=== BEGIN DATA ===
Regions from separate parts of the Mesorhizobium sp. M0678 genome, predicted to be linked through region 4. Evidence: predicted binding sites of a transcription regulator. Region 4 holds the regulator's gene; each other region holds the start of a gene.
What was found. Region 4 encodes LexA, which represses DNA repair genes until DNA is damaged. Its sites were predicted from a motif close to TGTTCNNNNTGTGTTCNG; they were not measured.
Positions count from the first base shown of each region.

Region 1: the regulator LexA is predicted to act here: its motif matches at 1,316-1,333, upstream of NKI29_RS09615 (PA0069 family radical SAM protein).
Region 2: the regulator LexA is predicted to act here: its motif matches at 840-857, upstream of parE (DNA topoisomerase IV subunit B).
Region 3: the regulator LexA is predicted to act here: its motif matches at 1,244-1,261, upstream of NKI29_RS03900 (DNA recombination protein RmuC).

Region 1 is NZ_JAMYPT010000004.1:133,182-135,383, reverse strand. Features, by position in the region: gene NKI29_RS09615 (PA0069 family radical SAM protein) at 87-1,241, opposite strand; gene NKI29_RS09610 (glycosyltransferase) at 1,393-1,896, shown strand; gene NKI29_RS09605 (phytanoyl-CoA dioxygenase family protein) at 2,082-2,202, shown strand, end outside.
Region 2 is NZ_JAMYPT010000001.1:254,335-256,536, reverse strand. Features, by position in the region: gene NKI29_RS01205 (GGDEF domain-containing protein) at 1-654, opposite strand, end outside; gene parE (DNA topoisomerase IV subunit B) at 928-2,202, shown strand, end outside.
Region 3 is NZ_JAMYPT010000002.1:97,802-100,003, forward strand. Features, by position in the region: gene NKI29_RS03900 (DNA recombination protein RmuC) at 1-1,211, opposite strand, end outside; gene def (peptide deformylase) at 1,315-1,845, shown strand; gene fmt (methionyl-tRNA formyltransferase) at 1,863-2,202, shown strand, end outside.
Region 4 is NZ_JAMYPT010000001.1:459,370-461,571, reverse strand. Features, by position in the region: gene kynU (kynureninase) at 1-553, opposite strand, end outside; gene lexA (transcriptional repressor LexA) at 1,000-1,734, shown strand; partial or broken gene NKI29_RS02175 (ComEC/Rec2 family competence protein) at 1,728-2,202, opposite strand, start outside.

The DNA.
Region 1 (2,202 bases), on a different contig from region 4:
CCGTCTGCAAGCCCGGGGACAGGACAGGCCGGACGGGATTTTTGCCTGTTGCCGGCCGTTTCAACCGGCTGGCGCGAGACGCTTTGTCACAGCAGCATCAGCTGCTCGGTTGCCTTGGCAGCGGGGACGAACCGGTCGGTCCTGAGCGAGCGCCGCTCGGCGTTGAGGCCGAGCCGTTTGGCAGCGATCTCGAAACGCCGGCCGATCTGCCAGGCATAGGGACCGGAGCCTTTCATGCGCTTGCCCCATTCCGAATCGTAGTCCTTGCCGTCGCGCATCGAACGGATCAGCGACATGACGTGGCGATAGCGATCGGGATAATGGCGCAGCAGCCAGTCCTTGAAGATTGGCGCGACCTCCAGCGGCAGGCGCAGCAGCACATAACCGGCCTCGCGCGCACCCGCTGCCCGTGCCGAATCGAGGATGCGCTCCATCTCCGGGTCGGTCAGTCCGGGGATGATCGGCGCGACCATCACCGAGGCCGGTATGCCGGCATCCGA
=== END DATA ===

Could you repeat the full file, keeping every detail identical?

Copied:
Regions from separate parts of the Mesorhizobium sp. M0678 genome, predicted to be linked through region 4. Evidence: predicted binding sites of a transcription regulator. Region 4 holds the regulator's gene; each other region holds the start of a gene.
What was found. Region 4 encodes LexA, which represses DNA repair genes until DNA is damaged. Its sites were predicted from a motif close to TGTTCNNNNTGTGTTCNG; they were not measured.
Positions count from the first base shown of each region.

Region 1: the regulator LexA is predicted to act here: its motif matches at 1,316-1,333, upstream of NKI29_RS09615 (PA0069 family radical SAM protein).
Region 2: the regulator LexA is predicted to act here: its motif matches at 840-857, upstream of parE (DNA topoisomerase IV subunit B).
Region 3: the regulator LexA is predicted to act here: its motif matches at 1,244-1,261, upstream of NKI29_RS03900 (DNA recombination protein RmuC).

Region 1 is NZ_JAMYPT010000004.1:133,182-135,383, reverse strand. Features, by position in the region: gene NKI29_RS09615 (PA0069 family radical SAM protein) at 87-1,241, opposite strand; gene NKI29_RS09610 (glycosyltransferase) at 1,393-1,896, shown strand; gene NKI29_RS09605 (phytanoyl-CoA dioxygenase family protein) at 2,082-2,202, shown strand, end outside.
Region 2 is NZ_JAMYPT010000001.1:254,335-256,536, reverse strand. Features, by position in the region: gene NKI29_RS01205 (GGDEF domain-containing protein) at 1-654, opposite strand, end outside; gene parE (DNA topoisomerase IV subunit B) at 928-2,202, shown strand, end outside.
Region 3 is NZ_JAMYPT010000002.1:97,802-100,003, forward strand. Features, by position in the region: gene NKI29_RS03900 (DNA recombination protein RmuC) at 1-1,211, opposite strand, end outside; gene def (peptide deformylase) at 1,315-1,845, shown strand; gene fmt (methionyl-tRNA formyltransferase) at 1,863-2,202, shown strand, end outside.
Region 4 is NZ_JAMYPT010000001.1:459,370-461,571, reverse strand. Features, by position in the region: gene kynU (kynureninase) at 1-553, opposite strand, end outside; gene lexA (transcriptional repressor LexA) at 1,000-1,734, shown strand; partial or broken gene NKI29_RS02175 (ComEC/Rec2 family competence protein) at 1,728-2,202, opposite strand, start outside.

The DNA.
Region 1 (2,202 bases), on a different contig from region 4:
CCGTCTGCAAGCCCGGGGACAGGACAGGCCGGACGGGATTTTTGCCTGTTGCCGGCCGTTTCAACCGGCTGGCGCGAGACGCTTTGTCACAGCAGCATCAGCTGCTCGGTTGCCTTGGCAGCGGGGACGAACCGGTCGGTCCTGAGCGAGCGCCGCTCGGCGTTGAGGCCGAGCCGTTTGGCAGCGATCTCGAAACGCCGGCCGATCTGCCAGGCATAGGGACCGGAGCCTTTCATGCGCTTGCCCCATTCCGAATCGTAGTCCTTGCCGTCGCGCATCGAACGGATCAGCGACATGACGTGGCGATAGCGATCGGGATAATGGCGCAGCAGCCAGTCCTTGAAGATTGGCGCGACCTCCAGCGGCAGGCGCAGCAGCACATAACCGGCCTCGCGCGCACCCGCTGCCCGTGCCGAATCGAGGATGCGCTCCATCTCCGGGTCGGTCAGTCCGGGGATGATCGGCGCGACCATCACCGAGGCCGGTATGCCGGCATCCGA